The Seymour Duncan JB Humbucker

Bob Leggitt | Saturday, 14 February 2015
Seymour Duncan JB in a Gibson Thinline semi-acoustic guitar

Over the years, when I’ve pulled my 1960s Gibson ES-345 out of its case, guitarists have been drawn to it like industrial-strength magnets. They’ll ask if it’s all original, and I’ll say: “Well actually, I’ve put a Seymour Duncan JB in the bridge position.”. They’ll peer closely at the pickup and look a bit puzzled, then I’ll explain that I switched the pole screws and put on the original cover so it looks in keeping with the rest of the guitar… And then their faces will develop this expression which just says: “Like, why have you removed a genuine 1960s Gibson humbucker and replaced it with an off-the-shelf SD???”… Then I plug the guitar in, and they’re like: “Ah. That’s why.

In theory, I shouldn’t really be a great fan of the Seymour Duncan JB humbucker at all. It uses a strong ceramic magnet, and it’s technically a high-, rather than vintage-output unit. I tend to favour traditional gear, so the JB’s spec falls outside of what I’d normally look for. Additionally, I don’t see the JB as the easiest replacement to accommodate. It needs a decent guitar in order to really shine. Used on a newish and rather cheap guitar it’s likely to sound pretty nasal. But used on a more mature or higher quality guitar with good acoustic properties, the JB is a pickup to get very excited about.


The JB can arguably be considered Seymour Duncan’s first significant pickup. It’s essentially a rehash of a unit Seymour made for Jeff Beck in 1974, after Beck’s Les Paul was stripped of its PAFs by a dodgy guitar tech. Intending to provide Beck with a replacement for the Les Paul’s previous ballsy bridge pickup sound, Duncan took a broken PAF from a Gibson Flying V and used his already extensive rewinding knowledge to create an authoritative-sounding, bridge-specific unit, which he fitted to a Tele-type guitar. Beck’s liking for, and use of that guitar was soon immortalised on record, so the pickup design is very much among the historically recognised pioneers of classic rock pickup hot-rodding.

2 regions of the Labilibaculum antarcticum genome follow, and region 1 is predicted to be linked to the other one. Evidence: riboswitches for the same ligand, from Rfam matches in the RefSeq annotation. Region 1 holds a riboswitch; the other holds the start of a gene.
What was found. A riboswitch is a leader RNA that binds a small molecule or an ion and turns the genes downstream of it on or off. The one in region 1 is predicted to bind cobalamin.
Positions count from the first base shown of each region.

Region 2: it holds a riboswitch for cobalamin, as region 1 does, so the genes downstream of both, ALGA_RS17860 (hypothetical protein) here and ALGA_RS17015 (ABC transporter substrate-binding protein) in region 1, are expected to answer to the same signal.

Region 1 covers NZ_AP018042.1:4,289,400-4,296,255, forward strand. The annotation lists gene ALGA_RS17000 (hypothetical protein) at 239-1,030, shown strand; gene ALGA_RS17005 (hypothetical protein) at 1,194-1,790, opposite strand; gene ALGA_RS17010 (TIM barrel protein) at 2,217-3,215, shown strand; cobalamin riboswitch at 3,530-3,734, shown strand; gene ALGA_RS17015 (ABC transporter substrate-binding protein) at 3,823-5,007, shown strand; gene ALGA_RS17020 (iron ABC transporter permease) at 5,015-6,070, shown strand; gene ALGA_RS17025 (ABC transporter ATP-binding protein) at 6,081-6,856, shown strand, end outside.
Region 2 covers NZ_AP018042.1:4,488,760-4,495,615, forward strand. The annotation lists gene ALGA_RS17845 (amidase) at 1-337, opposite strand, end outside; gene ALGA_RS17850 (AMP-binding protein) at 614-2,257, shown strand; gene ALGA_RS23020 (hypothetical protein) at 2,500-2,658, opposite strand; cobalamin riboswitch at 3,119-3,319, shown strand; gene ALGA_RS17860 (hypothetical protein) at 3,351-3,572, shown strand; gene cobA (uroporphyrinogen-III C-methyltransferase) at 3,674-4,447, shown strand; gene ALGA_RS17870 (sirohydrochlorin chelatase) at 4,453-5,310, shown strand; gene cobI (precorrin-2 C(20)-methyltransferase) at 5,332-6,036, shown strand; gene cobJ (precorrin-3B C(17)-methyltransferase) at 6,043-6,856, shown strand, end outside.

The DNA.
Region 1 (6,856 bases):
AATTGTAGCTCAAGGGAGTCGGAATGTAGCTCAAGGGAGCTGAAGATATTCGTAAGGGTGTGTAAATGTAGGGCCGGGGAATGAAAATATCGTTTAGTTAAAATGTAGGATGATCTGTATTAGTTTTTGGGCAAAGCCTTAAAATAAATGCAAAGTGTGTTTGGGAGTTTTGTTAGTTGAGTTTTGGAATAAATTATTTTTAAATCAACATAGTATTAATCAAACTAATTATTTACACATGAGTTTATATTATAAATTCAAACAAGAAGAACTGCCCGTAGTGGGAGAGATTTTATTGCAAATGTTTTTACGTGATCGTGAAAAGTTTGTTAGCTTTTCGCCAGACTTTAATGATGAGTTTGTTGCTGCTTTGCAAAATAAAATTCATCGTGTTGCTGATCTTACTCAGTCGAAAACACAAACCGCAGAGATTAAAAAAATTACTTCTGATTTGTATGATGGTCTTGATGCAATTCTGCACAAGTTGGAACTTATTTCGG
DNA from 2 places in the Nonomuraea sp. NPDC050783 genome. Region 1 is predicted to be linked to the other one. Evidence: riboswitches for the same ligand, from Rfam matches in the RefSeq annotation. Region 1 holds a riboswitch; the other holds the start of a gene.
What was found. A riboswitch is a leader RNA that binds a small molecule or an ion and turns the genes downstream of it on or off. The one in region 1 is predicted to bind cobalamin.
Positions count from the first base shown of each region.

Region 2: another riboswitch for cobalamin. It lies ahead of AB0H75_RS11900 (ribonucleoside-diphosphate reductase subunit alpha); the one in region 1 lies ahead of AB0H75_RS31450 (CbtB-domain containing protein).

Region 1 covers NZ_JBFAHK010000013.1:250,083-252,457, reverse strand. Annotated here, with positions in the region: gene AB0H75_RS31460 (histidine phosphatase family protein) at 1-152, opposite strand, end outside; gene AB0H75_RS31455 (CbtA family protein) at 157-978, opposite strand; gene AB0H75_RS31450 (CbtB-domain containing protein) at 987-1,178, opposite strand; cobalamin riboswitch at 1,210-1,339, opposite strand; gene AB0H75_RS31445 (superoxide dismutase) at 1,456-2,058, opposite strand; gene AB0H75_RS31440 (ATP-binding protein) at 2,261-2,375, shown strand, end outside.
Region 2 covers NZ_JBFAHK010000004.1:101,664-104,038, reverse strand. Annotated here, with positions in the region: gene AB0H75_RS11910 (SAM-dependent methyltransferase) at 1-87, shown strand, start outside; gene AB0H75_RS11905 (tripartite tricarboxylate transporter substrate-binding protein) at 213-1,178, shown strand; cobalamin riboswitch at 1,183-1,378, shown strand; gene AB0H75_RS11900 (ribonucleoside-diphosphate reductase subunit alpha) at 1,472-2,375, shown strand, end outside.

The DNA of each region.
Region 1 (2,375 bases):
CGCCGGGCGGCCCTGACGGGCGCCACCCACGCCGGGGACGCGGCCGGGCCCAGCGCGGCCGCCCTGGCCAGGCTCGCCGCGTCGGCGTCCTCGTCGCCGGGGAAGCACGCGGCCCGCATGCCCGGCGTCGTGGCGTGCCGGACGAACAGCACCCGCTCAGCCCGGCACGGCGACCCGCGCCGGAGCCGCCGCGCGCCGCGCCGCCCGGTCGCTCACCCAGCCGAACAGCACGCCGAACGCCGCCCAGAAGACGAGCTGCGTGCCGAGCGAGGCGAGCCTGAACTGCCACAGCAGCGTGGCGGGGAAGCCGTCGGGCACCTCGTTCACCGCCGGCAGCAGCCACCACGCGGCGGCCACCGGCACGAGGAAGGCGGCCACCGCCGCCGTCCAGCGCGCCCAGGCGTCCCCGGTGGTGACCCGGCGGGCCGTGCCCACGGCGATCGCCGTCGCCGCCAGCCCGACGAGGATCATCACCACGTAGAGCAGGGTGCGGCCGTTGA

If you consider what Seymour was aiming for when he created the original – namely, a means to cover the territory of a particularly covetable, overwound bridge position Gibson PAF, but with more balls and overdrive potential – you get a good picture of what to expect from the JB.

The pickup undeniably has that upper midrange kick which can really send an overdriven valve amp crazy, but the stronger magnet allows the pickup to be wound louder without losing its definition. If you have two vintage-output humbuckers in a guitar, and you set them the same distance from the strings, you’ll get a noticeable output drop when switching from the neck position to the bridge. That doesn’t happen with a JB at the bridge. And if you use the JB on an older Gibson guitar, you do get that sense of a super-hot PAF. Other classic Seymour bridge ‘buckers such as the Custom Custom don’t have the same character. The Custom Custom is smooth, and it’s gorgeous – and it even has an alnico magnet, but it doesn’t have that slightly brash hotspot that cuts right through the mix, encourages harmonics, and tells the amp when to scream its head off. If you want that, it has to be the JB.

I have to admit that I wasn’t really happy with the sound of my ES-345 in its original state. My attention was drawn to the JB as a solution because I’d read that Neville Marten and Eddie Allen – at the time prominent staff members at Guitarist magazine – were both using them. I figured that those guys genuinely must have tried loads of pickups in the course of their work, and if they’d both picked the JB for themselves, it must have a lot to commend it. Then I researched the pickup further and decided it was going to be the missing piece of my ES-345’s jigsaw. That’s the way it turned out. The guitar doesn’t sound like some HM superstrat – it still sounds like an old Gibson semi, but with a sort of… ‘black belt in Karate’ kind of attitude. All the punch and attack the guitar was originally lacking, is there in abundance.


With all pickup replacements you have to look first at the guitar, what it’s lacking, and what the replacement pickup was designed to deliver. Only if the pickup was designed to deliver what the guitar lacks should you consider using it. That sounds obvious, but a lot of people buy mellow pickups to improve mellow guitars, or bright pickups to improve bright guitars, and it doesn’t really work. Pickups are, to a degree, like EQ controls. If you had a bassy sound, you wouldn’t increase the bass – you’d increase the higher frequencies. That’s how pickup replacements should be seen too. If you have a guitar that sounds a bit ‘hollow’ or ‘woolly’, and short on upper midrange, the JB will sort things out, with all the usual benefits of the Seymour Duncan brand. High quality, dependable operation, excellent overdrive compatibility, etc. Conversely, if you have a guitar that’s already a bit middly or nasal, putting in a JB is probably not a good idea.


What you can expect with the JB is extremely good performance, power, and a sound that puts you in charge. It’s a bridge pickup, and I definitely wouldn’t recommend trying it in the neck position. But used as specified, in a naturally resonant instrument, it’s still, after over 40 years, extremely hard to beat. Its primary forte is overdrive and distortion, but it does acquit itself well with clean tones too - especially when combined with a vintage-output neck unit. And at the end of the day, if it was good enough for Jeff Beck…

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